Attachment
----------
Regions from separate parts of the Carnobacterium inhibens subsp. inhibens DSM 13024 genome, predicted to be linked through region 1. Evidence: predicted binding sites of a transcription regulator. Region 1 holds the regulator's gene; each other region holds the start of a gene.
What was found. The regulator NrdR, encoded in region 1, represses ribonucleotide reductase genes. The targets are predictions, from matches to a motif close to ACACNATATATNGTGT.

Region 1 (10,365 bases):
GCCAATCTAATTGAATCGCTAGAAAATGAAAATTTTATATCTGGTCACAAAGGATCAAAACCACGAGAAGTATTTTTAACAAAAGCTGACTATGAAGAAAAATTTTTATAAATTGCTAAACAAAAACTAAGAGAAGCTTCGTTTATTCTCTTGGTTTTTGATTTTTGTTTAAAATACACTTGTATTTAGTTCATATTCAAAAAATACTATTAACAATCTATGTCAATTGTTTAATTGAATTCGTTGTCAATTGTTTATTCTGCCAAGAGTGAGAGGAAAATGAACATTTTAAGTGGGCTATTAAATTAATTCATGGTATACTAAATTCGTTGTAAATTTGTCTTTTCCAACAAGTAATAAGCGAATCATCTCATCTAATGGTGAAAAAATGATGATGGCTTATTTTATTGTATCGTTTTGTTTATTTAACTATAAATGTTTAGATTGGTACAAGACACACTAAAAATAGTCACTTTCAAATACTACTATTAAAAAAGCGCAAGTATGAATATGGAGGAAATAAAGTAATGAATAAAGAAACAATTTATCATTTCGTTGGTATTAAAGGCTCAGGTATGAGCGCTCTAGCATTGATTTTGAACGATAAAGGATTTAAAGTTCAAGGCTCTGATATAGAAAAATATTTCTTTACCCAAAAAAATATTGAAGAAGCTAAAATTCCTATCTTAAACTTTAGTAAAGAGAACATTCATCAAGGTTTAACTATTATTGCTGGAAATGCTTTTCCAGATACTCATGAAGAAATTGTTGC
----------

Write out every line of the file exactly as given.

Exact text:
Regions from separate parts of the Carnobacterium inhibens subsp. inhibens DSM 13024 genome, predicted to be linked through region 1. Evidence: predicted binding sites of a transcription regulator. Region 1 holds the regulator's gene; each other region holds the start of a gene.
What was found. The regulator NrdR, encoded in region 1, represses ribonucleotide reductase genes. The targets are predictions, from matches to a motif close to ACACNATATATNGTGT.

Region 1 (10,365 bases):
GCCAATCTAATTGAATCGCTAGAAAATGAAAATTTTATATCTGGTCACAAAGGATCAAAACCACGAGAAGTATTTTTAACAAAAGCTGACTATGAAGAAAAATTTTTATAAATTGCTAAACAAAAACTAAGAGAAGCTTCGTTTATTCTCTTGGTTTTTGATTTTTGTTTAAAATACACTTGTATTTAGTTCATATTCAAAAAATACTATTAACAATCTATGTCAATTGTTTAATTGAATTCGTTGTCAATTGTTTATTCTGCCAAGAGTGAGAGGAAAATGAACATTTTAAGTGGGCTATTAAATTAATTCATGGTATACTAAATTCGTTGTAAATTTGTCTTTTCCAACAAGTAATAAGCGAATCATCTCATCTAATGGTGAAAAAATGATGATGGCTTATTTTATTGTATCGTTTTGTTTATTTAACTATAAATGTTTAGATTGGTACAAGACACACTAAAAATAGTCACTTTCAAATACTACTATTAAAAAAGCGCAAGTATGAATATGGAGGAAATAAAGTAATGAATAAAGAAACAATTTATCATTTCGTTGGTATTAAAGGCTCAGGTATGAGCGCTCTAGCATTGATTTTGAACGATAAAGGATTTAAAGTTCAAGGCTCTGATATAGAAAAATATTTCTTTACCCAAAAAAATATTGAAGAAGCTAAAATTCCTATCTTAAACTTTAGTAAAGAGAACATTCATCAAGGTTTAACTATTATTGCTGGAAATGCTTTTCCAGATACTCATGAAGAAATTGTTGC